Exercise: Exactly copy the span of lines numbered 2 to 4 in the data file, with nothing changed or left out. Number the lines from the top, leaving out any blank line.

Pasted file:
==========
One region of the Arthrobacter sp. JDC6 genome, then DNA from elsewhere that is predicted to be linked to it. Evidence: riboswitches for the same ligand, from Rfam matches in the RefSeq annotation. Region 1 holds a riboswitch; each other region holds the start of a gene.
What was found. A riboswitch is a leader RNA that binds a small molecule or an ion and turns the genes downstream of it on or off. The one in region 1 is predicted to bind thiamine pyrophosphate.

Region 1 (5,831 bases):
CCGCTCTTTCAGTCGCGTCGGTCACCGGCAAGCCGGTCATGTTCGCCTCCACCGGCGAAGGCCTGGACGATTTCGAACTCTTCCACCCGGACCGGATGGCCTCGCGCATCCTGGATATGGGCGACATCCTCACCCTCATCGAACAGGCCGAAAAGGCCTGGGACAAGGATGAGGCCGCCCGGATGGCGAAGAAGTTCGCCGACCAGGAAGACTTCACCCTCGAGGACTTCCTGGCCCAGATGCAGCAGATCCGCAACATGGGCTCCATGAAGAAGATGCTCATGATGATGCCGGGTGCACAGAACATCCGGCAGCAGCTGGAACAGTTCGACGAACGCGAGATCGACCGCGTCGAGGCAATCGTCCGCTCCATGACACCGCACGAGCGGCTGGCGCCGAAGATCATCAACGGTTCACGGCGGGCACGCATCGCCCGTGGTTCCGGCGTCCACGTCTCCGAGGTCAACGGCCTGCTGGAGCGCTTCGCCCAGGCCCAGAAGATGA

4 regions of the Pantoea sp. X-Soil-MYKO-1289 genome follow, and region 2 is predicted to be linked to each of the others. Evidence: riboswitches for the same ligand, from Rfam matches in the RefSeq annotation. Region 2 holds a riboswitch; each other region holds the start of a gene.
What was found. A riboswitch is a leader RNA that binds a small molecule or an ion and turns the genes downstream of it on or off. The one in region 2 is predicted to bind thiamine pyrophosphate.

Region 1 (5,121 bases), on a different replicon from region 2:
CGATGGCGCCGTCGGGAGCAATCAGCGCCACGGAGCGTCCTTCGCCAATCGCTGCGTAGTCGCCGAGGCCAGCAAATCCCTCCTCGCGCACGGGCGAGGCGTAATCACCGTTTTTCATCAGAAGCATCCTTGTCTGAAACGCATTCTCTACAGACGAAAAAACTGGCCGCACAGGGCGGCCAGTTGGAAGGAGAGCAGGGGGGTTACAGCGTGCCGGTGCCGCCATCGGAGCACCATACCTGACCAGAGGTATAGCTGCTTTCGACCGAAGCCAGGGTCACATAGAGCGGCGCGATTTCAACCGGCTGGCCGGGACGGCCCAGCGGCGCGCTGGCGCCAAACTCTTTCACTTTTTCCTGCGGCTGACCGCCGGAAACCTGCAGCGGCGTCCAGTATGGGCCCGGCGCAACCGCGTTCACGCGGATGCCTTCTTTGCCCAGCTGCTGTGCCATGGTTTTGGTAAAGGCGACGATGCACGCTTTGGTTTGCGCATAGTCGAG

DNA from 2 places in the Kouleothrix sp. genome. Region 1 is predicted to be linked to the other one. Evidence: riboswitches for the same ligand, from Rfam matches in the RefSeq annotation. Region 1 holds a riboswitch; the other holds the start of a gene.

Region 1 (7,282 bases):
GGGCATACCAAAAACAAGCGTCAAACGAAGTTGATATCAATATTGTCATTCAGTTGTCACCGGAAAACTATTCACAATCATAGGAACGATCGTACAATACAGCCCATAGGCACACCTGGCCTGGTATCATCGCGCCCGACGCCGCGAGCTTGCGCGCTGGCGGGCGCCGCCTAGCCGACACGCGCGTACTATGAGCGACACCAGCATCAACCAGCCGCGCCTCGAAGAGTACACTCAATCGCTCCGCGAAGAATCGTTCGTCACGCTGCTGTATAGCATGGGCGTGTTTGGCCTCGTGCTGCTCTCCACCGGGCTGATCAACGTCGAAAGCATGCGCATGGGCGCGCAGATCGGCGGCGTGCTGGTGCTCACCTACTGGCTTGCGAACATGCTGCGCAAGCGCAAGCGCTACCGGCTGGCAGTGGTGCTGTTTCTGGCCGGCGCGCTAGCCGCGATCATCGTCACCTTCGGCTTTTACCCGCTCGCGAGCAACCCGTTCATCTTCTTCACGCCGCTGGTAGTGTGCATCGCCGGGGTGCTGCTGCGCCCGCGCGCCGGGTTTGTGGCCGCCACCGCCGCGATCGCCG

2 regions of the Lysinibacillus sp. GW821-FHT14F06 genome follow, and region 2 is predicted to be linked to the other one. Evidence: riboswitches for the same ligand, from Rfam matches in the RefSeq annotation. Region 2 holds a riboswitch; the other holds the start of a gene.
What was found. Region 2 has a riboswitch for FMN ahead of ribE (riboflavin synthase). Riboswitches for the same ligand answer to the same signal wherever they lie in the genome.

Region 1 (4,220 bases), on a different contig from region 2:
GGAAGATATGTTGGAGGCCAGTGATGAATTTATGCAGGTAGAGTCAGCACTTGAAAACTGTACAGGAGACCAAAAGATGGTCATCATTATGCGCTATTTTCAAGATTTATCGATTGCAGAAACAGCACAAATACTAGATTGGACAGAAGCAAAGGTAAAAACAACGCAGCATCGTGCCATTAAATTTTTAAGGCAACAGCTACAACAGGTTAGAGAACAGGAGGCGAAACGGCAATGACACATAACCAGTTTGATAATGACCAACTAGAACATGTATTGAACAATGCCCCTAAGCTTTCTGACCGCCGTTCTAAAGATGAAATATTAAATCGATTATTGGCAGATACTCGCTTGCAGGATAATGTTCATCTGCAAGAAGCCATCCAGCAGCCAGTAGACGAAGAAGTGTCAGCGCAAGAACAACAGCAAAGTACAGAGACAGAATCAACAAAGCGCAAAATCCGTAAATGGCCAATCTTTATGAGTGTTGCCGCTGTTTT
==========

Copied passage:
What was found. A riboswitch is a leader RNA that binds a small molecule or an ion and turns the genes downstream of it on or off. The one in region 1 is predicted to bind thiamine pyrophosphate.

Region 1 (5,831 bases):
CCGCTCTTTCAGTCGCGTCGGTCACCGGCAAGCCGGTCATGTTCGCCTCCACCGGCGAAGGCCTGGACGATTTCGAACTCTTCCACCCGGACCGGATGGCCTCGCGCATCCTGGATATGGGCGACATCCTCACCCTCATCGAACAGGCCGAAAAGGCCTGGGACAAGGATGAGGCCGCCCGGATGGCGAAGAAGTTCGCCGACCAGGAAGACTTCACCCTCGAGGACTTCCTGGCCCAGATGCAGCAGATCCGCAACATGGGCTCCATGAAGAAGATGCTCATGATGATGCCGGGTGCACAGAACATCCGGCAGCAGCTGGAACAGTTCGACGAACGCGAGATCGACCGCGTCGAGGCAATCGTCCGCTCCATGACACCGCACGAGCGGCTGGCGCCGAAGATCATCAACGGTTCACGGCGGGCACGCATCGCCCGTGGTTCCGGCGTCCACGTCTCCGAGGTCAACGGCCTGCTGGAGCGCTTCGCCCAGGCCCAGAAGATGA